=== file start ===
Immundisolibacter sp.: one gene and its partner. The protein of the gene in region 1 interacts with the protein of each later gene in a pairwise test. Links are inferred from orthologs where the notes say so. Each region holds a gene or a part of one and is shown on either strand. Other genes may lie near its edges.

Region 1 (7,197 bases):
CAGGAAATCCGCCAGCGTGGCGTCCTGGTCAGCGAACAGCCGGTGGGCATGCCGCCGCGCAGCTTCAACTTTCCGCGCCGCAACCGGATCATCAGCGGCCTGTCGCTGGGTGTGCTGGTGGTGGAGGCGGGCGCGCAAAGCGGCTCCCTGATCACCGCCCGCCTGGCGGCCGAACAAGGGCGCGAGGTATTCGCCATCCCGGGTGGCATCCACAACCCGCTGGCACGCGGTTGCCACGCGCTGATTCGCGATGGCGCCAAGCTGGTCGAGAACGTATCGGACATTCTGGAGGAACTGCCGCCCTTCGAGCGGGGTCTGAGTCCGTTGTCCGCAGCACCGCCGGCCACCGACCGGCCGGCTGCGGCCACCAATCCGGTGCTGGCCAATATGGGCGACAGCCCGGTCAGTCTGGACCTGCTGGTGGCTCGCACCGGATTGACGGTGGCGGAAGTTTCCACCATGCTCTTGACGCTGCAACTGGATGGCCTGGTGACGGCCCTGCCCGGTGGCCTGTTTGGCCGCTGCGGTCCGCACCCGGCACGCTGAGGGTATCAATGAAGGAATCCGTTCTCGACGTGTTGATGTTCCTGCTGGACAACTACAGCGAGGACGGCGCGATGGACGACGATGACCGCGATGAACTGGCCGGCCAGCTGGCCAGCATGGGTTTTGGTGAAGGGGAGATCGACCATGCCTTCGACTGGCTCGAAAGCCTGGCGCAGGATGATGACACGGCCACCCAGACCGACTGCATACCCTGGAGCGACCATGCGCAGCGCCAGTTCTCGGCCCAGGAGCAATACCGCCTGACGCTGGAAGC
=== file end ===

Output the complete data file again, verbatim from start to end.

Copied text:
Immundisolibacter sp.: one gene and its partner. The protein of the gene in region 1 interacts with the protein of each later gene in a pairwise test. Links are inferred from orthologs where the notes say so. Each region holds a gene or a part of one and is shown on either strand. Other genes may lie near its edges.

Region 1 (7,197 bases):
CAGGAAATCCGCCAGCGTGGCGTCCTGGTCAGCGAACAGCCGGTGGGCATGCCGCCGCGCAGCTTCAACTTTCCGCGCCGCAACCGGATCATCAGCGGCCTGTCGCTGGGTGTGCTGGTGGTGGAGGCGGGCGCGCAAAGCGGCTCCCTGATCACCGCCCGCCTGGCGGCCGAACAAGGGCGCGAGGTATTCGCCATCCCGGGTGGCATCCACAACCCGCTGGCACGCGGTTGCCACGCGCTGATTCGCGATGGCGCCAAGCTGGTCGAGAACGTATCGGACATTCTGGAGGAACTGCCGCCCTTCGAGCGGGGTCTGAGTCCGTTGTCCGCAGCACCGCCGGCCACCGACCGGCCGGCTGCGGCCACCAATCCGGTGCTGGCCAATATGGGCGACAGCCCGGTCAGTCTGGACCTGCTGGTGGCTCGCACCGGATTGACGGTGGCGGAAGTTTCCACCATGCTCTTGACGCTGCAACTGGATGGCCTGGTGACGGCCCTGCCCGGTGGCCTGTTTGGCCGCTGCGGTCCGCACCCGGCACGCTGAGGGTATCAATGAAGGAATCCGTTCTCGACGTGTTGATGTTCCTGCTGGACAACTACAGCGAGGACGGCGCGATGGACGACGATGACCGCGATGAACTGGCCGGCCAGCTGGCCAGCATGGGTTTTGGTGAAGGGGAGATCGACCATGCCTTCGACTGGCTCGAAAGCCTGGCGCAGGATGATGACACGGCCACCCAGACCGACTGCATACCCTGGAGCGACCATGCGCAGCGCCAGTTCTCGGCCCAGGAGCAATACCGCCTGACGCTGGAAGC